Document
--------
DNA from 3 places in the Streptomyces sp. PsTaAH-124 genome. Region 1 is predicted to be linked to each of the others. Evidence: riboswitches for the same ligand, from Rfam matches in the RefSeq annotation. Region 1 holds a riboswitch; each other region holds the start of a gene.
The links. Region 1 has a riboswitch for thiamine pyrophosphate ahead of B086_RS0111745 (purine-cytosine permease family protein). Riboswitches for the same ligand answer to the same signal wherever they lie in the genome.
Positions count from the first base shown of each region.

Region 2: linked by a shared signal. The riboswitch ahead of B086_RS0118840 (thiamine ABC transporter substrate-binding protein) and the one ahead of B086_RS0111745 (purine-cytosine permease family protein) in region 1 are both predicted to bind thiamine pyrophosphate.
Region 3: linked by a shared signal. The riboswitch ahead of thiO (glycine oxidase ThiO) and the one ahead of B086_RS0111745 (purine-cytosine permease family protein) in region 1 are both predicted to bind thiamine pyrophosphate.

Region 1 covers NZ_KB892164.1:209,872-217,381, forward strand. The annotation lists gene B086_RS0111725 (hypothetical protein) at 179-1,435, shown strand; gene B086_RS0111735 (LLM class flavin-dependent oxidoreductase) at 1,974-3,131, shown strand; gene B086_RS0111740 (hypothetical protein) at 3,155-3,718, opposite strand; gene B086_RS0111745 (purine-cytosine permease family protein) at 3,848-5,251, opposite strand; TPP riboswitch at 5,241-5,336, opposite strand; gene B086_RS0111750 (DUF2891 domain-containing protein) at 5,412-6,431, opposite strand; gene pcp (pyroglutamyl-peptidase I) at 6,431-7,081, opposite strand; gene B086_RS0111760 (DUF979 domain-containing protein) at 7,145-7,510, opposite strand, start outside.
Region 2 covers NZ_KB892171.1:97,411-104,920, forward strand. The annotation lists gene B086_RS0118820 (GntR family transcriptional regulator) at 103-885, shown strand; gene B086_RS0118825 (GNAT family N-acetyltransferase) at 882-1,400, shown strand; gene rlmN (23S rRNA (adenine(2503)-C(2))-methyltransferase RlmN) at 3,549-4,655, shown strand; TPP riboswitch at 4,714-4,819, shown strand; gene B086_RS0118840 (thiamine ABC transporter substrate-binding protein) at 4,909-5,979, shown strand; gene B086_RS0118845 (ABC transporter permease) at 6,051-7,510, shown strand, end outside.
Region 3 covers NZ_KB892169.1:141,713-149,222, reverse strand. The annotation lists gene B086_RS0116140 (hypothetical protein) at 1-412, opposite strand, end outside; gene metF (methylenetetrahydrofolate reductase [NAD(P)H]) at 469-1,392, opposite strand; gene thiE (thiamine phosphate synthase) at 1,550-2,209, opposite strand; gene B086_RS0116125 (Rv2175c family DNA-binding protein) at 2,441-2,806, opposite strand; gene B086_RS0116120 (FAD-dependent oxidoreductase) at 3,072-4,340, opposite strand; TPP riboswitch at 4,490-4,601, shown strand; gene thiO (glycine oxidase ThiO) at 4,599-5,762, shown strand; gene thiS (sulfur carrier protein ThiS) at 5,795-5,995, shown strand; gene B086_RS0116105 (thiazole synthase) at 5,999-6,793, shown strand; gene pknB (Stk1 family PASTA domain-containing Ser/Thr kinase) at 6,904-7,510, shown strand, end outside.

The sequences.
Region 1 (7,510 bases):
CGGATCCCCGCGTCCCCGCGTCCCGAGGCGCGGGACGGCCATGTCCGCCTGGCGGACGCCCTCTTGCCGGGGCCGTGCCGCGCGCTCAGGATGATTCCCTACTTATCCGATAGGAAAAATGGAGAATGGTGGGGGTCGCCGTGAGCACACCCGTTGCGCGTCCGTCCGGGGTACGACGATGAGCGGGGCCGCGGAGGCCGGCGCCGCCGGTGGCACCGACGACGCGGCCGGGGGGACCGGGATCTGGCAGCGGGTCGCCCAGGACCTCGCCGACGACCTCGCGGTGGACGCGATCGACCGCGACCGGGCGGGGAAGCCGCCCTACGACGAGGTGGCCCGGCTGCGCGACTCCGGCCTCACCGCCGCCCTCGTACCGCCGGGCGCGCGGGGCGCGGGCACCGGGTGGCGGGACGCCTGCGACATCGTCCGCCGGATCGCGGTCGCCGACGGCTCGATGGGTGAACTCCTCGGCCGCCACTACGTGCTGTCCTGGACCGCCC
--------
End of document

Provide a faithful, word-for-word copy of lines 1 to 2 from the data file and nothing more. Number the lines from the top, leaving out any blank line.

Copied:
DNA from 3 places in the Streptomyces sp. PsTaAH-124 genome. Region 1 is predicted to be linked to each of the others. Evidence: riboswitches for the same ligand, from Rfam matches in the RefSeq annotation. Region 1 holds a riboswitch; each other region holds the start of a gene.
The links. Region 1 has a riboswitch for thiamine pyrophosphate ahead of B086_RS0111745 (purine-cytosine permease family protein). Riboswitches for the same ligand answer to the same signal wherever they lie in the genome.